Aberystwyth seafront like 'war zone' after storm waves

Storm at Aberystwyth Aberystwyth photographer Keith Morris says the storm that lashed the seafront on Saturday was the worst he has seen in years as Wales faced winds gusting at up to 89mph (143kph)
Storm aftermath at Aberystwyth On Sunday morning people awoke to find tonnes of shingle had been washed up on the promenade and sea defences had been damaged
Storm at Aberystwyth Mr Morris told BBC Radio Wales he felt lucky to be alive as one wave knocked him off his feet
Storm aftermath at Aberystwyth A clean-up operation is under way as damage was revealed once the waves receded

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A clean-up operation is under way after huge waves damaged Aberystwyth seafront and dumped shingle on the promenade during the weekend's storms.

Local photographer Keith Morris said the scene resembled a war zone on Sunday morning with some seafront businesses hit by flooding.

Wales battled winds of 89mph (143kph) at the storm's height on Saturday.

Gusts brought down trees and power lines leaving 10,000 properties across south and west Wales without power.

"I have not seen a storm as big as that for decades in Aberystwyth," said Mr Morris.

"There were big granite blocks lifted feet into the air. It did look a bit like a war zone on Sunday morning.

Start Quote

The power of the waves was astounding”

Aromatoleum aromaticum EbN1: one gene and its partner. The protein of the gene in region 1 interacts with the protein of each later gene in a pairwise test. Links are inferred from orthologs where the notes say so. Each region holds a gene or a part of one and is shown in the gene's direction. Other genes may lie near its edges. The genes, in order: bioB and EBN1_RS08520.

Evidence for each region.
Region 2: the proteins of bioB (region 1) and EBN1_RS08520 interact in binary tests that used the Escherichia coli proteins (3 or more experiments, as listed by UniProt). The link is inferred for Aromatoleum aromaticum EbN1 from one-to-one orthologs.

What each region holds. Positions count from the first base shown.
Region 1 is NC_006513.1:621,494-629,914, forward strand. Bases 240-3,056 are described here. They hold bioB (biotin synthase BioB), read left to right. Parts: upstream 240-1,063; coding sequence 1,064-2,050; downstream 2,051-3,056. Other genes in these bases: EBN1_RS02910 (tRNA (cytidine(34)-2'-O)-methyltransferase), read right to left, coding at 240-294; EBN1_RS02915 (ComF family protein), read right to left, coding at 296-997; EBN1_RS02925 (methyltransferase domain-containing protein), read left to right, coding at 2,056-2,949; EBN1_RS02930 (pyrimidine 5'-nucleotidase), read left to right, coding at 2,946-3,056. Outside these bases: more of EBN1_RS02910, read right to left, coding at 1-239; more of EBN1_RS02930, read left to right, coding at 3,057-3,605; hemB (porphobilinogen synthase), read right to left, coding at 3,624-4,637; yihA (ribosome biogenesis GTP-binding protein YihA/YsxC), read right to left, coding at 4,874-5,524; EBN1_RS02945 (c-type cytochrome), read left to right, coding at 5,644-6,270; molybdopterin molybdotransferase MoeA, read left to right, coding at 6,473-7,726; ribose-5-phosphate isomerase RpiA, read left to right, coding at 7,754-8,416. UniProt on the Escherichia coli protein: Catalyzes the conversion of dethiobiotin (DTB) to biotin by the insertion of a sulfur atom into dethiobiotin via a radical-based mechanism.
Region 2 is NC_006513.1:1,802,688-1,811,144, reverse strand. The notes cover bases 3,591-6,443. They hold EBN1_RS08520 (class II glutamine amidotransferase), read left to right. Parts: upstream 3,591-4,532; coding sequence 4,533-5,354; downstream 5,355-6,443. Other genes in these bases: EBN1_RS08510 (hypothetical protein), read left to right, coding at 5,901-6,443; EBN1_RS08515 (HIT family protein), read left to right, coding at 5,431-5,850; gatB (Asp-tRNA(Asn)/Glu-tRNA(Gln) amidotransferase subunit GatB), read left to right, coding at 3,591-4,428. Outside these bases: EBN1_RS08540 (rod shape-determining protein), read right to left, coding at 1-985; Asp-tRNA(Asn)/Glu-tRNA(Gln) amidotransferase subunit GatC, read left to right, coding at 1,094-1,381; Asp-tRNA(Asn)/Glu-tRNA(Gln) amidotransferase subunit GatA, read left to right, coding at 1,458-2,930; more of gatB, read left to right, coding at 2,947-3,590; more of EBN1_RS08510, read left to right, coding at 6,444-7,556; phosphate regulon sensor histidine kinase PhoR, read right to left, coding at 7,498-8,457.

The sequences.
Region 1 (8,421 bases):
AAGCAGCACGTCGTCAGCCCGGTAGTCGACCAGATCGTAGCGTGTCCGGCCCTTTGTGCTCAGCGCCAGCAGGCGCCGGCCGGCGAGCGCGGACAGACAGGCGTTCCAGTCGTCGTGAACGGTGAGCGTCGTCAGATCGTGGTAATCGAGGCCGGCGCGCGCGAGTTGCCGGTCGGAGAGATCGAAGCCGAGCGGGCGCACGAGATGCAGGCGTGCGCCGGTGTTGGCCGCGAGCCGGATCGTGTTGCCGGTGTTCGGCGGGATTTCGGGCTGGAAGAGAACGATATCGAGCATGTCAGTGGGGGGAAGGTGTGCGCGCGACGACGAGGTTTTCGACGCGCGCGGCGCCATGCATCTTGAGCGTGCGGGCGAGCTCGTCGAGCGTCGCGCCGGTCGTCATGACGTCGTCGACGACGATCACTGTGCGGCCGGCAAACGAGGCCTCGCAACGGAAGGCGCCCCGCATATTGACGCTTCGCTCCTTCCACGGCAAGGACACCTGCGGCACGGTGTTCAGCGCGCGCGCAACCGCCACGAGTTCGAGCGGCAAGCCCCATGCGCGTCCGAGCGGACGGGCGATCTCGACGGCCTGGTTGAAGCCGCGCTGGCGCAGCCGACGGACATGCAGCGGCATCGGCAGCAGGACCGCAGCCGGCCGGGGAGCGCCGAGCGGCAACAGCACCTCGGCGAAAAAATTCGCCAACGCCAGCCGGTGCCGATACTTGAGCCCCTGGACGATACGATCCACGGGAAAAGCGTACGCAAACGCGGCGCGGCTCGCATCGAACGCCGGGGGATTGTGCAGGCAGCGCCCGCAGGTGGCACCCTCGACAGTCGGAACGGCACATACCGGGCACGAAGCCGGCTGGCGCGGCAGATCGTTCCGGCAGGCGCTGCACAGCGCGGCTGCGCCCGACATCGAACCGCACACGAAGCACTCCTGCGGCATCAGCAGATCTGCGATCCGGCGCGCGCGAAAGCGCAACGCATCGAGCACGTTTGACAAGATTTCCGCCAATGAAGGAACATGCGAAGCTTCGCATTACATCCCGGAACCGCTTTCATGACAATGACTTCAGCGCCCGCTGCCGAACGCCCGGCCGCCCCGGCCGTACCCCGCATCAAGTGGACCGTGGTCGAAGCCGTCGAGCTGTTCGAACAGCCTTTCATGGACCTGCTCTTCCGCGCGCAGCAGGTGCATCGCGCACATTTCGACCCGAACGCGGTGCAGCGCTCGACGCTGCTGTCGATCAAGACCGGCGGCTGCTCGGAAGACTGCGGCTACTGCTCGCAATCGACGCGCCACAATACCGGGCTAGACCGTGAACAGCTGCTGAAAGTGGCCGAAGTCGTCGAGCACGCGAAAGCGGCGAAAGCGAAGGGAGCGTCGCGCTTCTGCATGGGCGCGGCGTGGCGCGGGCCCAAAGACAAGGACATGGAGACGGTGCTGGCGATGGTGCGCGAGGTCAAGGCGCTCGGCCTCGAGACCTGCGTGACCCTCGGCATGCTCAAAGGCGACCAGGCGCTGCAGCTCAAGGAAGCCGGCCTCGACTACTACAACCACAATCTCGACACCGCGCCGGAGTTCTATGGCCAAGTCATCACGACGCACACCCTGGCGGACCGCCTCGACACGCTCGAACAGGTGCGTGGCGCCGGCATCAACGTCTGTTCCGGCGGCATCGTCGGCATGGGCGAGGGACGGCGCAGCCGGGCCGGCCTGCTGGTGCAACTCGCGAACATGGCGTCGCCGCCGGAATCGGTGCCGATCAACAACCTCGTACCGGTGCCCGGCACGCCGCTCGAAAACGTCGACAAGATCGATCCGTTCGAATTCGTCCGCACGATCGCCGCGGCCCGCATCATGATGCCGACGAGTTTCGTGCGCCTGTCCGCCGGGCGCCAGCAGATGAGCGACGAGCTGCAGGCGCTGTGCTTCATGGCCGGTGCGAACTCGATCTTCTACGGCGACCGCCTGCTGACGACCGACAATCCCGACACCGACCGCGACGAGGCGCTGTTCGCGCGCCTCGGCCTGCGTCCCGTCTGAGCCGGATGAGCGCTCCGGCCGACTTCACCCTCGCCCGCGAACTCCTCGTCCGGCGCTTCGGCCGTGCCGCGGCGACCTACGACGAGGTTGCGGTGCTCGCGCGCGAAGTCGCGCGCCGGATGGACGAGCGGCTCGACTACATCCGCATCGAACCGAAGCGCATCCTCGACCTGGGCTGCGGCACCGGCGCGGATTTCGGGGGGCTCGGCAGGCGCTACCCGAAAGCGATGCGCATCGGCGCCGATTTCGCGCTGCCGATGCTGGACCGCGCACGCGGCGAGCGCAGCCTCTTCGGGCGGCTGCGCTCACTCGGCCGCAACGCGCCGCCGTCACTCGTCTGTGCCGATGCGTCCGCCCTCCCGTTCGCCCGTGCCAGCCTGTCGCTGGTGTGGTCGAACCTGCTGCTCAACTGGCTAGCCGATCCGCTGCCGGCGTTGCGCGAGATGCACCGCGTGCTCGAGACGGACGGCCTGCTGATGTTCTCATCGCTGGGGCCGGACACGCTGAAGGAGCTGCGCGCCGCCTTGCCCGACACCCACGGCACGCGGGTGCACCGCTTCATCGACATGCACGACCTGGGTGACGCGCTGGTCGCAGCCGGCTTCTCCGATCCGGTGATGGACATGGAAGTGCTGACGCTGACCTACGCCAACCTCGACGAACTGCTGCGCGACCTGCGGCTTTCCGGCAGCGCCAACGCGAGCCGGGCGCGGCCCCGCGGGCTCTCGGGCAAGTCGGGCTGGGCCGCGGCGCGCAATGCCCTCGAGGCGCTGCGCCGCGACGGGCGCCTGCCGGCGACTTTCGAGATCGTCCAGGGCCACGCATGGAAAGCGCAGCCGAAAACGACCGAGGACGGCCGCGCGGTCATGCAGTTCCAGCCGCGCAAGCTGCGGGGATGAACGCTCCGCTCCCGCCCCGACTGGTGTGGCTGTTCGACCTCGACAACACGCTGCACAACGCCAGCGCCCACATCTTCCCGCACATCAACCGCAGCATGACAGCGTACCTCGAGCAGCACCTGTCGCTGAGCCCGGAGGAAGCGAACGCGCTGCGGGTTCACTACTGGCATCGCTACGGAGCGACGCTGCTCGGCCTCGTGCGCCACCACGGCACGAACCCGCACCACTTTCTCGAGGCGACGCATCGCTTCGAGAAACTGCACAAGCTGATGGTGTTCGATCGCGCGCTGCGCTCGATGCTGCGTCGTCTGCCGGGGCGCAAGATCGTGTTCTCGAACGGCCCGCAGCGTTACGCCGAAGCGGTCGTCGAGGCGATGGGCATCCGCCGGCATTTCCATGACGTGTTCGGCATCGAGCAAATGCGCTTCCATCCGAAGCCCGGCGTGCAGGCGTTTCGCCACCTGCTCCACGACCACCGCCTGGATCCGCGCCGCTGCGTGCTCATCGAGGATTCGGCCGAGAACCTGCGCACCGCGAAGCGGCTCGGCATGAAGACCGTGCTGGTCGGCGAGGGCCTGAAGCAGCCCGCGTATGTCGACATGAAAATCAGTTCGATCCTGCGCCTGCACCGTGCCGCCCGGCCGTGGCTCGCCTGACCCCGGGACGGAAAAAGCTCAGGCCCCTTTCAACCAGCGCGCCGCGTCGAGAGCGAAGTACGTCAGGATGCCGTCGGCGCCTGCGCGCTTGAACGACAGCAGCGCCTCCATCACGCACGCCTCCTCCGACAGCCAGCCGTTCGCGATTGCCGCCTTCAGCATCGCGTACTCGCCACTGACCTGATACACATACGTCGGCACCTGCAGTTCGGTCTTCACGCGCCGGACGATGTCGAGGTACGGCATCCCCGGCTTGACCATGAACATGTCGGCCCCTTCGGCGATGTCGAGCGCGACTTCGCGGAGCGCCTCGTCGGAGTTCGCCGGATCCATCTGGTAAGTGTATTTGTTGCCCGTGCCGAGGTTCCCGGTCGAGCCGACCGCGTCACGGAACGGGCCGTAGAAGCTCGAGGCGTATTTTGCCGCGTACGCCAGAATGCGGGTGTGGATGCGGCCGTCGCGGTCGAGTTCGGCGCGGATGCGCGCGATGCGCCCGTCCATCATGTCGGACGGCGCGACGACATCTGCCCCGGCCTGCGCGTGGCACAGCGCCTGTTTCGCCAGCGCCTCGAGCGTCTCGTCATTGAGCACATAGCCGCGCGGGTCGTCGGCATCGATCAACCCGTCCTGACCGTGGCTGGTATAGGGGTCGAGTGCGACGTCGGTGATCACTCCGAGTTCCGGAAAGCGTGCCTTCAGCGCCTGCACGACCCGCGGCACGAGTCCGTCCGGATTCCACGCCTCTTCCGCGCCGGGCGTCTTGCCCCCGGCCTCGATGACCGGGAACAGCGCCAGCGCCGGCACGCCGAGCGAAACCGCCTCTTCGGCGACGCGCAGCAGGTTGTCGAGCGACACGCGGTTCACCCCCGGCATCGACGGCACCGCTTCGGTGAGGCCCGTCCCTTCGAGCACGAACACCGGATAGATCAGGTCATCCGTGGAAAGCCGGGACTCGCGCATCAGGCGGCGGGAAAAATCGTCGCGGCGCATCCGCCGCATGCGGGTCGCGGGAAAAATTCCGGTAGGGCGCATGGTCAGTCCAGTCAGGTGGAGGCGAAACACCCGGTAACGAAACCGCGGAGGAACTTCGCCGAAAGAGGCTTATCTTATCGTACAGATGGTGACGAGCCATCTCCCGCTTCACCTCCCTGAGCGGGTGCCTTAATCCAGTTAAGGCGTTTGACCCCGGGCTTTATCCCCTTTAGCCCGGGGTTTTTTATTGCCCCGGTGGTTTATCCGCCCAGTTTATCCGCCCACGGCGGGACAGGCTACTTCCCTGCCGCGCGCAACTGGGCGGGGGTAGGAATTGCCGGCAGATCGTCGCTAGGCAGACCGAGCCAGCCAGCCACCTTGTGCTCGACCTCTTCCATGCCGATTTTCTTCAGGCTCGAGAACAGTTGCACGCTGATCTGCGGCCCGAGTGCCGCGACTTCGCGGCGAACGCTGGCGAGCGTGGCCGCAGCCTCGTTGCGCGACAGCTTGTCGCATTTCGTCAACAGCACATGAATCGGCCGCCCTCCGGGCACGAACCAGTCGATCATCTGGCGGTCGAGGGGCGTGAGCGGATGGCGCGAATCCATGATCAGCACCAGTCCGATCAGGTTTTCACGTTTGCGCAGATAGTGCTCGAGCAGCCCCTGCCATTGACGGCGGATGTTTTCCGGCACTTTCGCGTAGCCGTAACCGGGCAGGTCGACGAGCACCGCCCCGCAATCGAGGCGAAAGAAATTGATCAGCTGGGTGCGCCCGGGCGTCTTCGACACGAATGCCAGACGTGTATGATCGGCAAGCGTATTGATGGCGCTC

End Quote Keith Morris Photographer

"The power of the waves was astounding.

"One huge wave floored me," said Mr Morris who lost a £4,000 camera while trying to capture the dramatic scenes.

"I'm lucky to be alive - it could have dragged me into the ocean."

Restore power

On the resort's seafront tonnes of stones have been deposited by the waves and part of the sea defences have been damaged.

Ceredigion council workers were involved in the clean-up with wheelbarrows and shovels.

And some seafront businesses including a hotel and gym are said to have suffered basement flooding.

The seafront in Aberystwyth was damaged with tonnes of shingle thrown onto the street during storms

Elsewhere, the storms brought down trees and power lines as engineers worked into Sunday to restore power to everyone affected in south and west Wales.

The highest wind speed was 89mph recorded at Mumbles head near Swansea on Saturday at 16:00 GMT.

Carmarthenshire council says workers have also been helping with a clean-up across the county with damage to properties and parks due to fallen trees and water.

A tree came down on to a roof at the Carmarthenshire County Museum in Abergwili, and a water main burst at Inkerman Street, Llanelli.

The Met Office recorded strong gusts on coasts around Wales from the Bristol Channel to the Llyn Peninsula in north Wales.

South Wales Police received reports of 13 fallen trees in one hour on Saturday afternoon.

On Monday, one flood alert remained in place for Swansea Bay and the Gower peninsula coast, according to Natural Resources Wales (NRW).

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